You have already watched this more than once, don't worry, you're not alone, it's perfection.
At this time, the now-Rangers assistant manager was merely the latest of a long list of Scottish players to win the English league title, spearheading a fantastic midfield that comprised Gordon Strachan, David Batty, and the late Gary Speed. My goodness, in listing them, it’s no wonder they won the league title, that’s a United Kingdom best of with well over a thousand top-flight appearances between them.
Celebrating in style circa 1992 was somewhat different to parties at Jamie Vardy’s, it seems. On the day the newly-promoted Yorkshire club were crowned champions, a sensibly dressed McAllister, alongside teammates Batty and Eric Cantona were filmed, bizarrely, sitting on Lee Chapman’s settee with a pattern much louder than any of them could vocalise. The last of the old First Division titles was won in such legendarily subdued fashion, that it could be argued it perfectly represents not only the passing vestige of football culture pre money-laden Premier League, but also encapsulates McAllister’s subsequent career. One of the finest quality, tempered by steely self-effacement, but with an incredibly ornate pattern lurking behind the facia.
How ornate do you want your coffee table, Lee? 'Yes'.
In other words, there was an intricate beauty to the way McAllister played the game if you looked hard enough, something which a typically artistic teammate never failed to recognise.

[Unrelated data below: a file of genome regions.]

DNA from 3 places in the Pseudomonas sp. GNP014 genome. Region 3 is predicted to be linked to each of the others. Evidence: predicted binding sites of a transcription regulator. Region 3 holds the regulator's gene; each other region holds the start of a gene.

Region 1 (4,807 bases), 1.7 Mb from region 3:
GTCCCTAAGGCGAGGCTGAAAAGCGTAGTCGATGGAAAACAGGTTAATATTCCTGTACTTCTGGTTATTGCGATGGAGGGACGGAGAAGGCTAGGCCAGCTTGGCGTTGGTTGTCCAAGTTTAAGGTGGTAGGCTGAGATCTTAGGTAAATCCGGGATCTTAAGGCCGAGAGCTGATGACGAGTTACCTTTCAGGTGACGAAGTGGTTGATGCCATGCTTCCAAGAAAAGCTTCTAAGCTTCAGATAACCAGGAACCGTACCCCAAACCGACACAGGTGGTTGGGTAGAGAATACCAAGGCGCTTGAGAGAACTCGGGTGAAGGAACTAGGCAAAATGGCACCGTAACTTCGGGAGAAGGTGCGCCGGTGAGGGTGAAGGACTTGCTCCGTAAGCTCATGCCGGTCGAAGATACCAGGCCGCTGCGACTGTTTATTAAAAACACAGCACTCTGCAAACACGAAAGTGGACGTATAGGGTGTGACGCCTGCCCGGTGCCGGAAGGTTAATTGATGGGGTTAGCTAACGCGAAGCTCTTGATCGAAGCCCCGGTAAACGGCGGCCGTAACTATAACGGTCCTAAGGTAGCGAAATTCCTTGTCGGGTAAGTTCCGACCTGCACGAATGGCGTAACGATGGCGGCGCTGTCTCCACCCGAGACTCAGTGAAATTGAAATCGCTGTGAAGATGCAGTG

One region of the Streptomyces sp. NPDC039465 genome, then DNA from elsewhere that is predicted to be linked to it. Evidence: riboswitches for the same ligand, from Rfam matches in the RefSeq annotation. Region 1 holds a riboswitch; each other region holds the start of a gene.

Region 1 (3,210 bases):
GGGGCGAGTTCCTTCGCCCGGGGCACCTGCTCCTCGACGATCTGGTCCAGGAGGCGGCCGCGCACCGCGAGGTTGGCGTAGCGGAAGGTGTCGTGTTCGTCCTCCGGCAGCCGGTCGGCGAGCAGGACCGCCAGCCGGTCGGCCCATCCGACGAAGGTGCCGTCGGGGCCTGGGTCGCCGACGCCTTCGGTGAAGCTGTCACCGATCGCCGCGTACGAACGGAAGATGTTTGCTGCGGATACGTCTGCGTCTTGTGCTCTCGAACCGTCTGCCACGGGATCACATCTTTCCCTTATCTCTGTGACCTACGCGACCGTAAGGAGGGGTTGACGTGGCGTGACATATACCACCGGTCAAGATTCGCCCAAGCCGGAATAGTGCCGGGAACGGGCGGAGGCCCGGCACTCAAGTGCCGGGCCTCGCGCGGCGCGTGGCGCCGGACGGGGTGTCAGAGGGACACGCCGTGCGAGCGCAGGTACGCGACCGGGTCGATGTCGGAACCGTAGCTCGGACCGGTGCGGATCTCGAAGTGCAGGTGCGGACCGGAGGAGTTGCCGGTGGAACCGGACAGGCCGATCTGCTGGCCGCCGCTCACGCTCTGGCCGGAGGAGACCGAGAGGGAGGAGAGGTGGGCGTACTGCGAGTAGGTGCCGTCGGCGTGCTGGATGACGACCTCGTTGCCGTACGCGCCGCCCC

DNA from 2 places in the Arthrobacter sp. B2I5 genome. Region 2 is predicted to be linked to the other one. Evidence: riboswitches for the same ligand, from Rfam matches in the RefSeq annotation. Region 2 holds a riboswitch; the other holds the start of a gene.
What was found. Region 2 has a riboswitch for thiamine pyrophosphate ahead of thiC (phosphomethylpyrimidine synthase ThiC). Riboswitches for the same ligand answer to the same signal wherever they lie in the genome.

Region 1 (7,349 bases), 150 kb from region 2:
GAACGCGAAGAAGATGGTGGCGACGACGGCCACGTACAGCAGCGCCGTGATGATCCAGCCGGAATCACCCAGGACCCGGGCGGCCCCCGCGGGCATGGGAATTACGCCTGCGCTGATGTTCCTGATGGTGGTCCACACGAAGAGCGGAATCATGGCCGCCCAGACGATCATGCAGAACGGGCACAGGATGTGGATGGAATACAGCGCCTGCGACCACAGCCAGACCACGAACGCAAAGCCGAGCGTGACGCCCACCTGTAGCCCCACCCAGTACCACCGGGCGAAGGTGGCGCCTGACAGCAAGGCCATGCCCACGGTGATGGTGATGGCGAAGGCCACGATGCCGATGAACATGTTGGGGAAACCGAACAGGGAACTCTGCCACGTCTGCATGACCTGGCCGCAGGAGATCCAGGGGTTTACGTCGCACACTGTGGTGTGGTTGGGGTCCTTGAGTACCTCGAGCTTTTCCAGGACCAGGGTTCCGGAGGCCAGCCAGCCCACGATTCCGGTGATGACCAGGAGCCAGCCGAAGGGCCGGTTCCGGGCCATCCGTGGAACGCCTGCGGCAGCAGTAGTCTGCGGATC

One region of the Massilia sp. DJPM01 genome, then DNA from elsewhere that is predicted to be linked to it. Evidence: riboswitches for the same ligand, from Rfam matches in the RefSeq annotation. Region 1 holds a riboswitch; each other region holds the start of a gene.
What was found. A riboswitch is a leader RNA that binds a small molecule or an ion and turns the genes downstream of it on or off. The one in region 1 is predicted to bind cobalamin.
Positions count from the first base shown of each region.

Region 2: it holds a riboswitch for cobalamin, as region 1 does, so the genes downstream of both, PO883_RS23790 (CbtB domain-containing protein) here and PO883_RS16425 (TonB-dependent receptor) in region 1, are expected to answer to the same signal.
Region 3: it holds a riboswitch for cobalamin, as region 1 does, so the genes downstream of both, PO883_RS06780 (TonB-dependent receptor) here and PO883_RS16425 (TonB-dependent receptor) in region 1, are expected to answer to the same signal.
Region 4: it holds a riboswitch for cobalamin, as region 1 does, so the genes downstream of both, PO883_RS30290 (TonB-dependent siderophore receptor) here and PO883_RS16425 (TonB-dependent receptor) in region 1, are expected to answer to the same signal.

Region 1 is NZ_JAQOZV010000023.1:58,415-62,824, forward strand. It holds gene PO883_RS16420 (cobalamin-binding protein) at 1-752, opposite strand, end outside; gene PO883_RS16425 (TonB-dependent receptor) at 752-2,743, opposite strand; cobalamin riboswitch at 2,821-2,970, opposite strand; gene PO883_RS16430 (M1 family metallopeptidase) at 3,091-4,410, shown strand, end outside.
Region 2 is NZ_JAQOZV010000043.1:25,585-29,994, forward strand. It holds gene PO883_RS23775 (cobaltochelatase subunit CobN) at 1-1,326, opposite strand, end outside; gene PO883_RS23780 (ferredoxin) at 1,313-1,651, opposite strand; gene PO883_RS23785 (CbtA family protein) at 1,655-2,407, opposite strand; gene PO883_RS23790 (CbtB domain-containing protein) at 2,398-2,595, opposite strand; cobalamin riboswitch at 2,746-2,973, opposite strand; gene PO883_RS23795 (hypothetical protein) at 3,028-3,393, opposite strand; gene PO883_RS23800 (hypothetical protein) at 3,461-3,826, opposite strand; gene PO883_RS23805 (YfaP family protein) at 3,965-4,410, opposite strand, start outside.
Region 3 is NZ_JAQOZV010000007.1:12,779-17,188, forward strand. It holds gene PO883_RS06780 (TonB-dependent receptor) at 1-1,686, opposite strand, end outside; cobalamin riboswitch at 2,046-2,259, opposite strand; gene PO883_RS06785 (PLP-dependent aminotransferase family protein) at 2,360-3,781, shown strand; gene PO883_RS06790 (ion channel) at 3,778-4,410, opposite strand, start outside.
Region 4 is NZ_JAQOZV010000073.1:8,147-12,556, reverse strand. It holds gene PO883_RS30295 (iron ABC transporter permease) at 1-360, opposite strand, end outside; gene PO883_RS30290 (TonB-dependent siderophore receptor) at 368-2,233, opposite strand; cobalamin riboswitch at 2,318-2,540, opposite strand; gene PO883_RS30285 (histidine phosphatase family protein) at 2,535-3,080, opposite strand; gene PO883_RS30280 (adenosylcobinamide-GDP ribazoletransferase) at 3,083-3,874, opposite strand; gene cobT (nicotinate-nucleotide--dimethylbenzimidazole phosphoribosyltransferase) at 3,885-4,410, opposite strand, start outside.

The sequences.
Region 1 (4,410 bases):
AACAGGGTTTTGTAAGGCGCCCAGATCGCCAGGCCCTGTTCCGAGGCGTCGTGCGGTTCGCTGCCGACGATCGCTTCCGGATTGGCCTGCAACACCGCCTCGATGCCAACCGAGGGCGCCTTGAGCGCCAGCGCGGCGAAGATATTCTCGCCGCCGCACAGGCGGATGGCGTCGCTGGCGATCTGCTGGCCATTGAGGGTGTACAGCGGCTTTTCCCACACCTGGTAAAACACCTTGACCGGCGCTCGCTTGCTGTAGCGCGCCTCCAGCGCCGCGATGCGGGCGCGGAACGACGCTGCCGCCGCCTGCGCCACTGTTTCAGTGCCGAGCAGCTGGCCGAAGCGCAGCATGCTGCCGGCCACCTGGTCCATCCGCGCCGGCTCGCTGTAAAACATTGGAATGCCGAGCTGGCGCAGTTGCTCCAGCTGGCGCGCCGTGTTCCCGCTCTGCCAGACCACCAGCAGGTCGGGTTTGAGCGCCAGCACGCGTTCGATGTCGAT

‘Who is the greatest player you have ever played with?’ [The crowd yell their suggestions, ‘Scholes!’, ‘Giggs!’, ‘Hughes!’, ‘Papin!’. Eric Cantona considers his words carefully but you can tell he could have said them immediately.] ‘Gary McAllister.’
- An evening with Eric Cantona, 2017
McAllister shifts awkwardly in his chair when reminded of the ‘King’s’ words towards him. In avoiding the limelight and beginning to talk of the genius of the Frenchman we glimpse something of the man who could’ve played at a similarly high level for much longer. Instead, following Cantona’s regal coronation at Manchester United, McAllister headed to Coventry City to take more of a pauper’s role, captaining a side at the other end of the table. He was on the decline, if popular voices North and South of the border were to be believed, represented poetically by his penalty miss against England. He was spent.
I broke my heart alongside him on that Wembley day, and again when he missed World Cup ‘98 through a knee injury before finally, for the first time as a Scotland fan, I felt shame. I could not believe what I was hearing. My own fans booing their own player, their own captain... and my hero.
‘I am extremely disappointed because I know I am still good enough to play at international level and contribute something to the Scotland side. But there comes a point when that type of pressure from a certain section who are looking for me not to do well, whether that be the fans or the media, becomes too much.’
- Gary McAllister, following his last Scotland game against Czech Rep., 1999.
This is why what happened next cements Gary McAllister as my favourite ever Scottish player, and a role model for all. It is why I have shivers up my spine before I type it. It is why it should make you giddy with optimism in the same way Rocky did the first time it froze frame at the zenith of ‘Adrian, I did it!’, or why we all cheered when a derided Ben Affleck deservedly won an Oscar for Argo, or when Roberto Benigni climbed over the seats en route to picking up the Best Picture award for ‘La Vie est Belle’, the first foreign-language film to do so.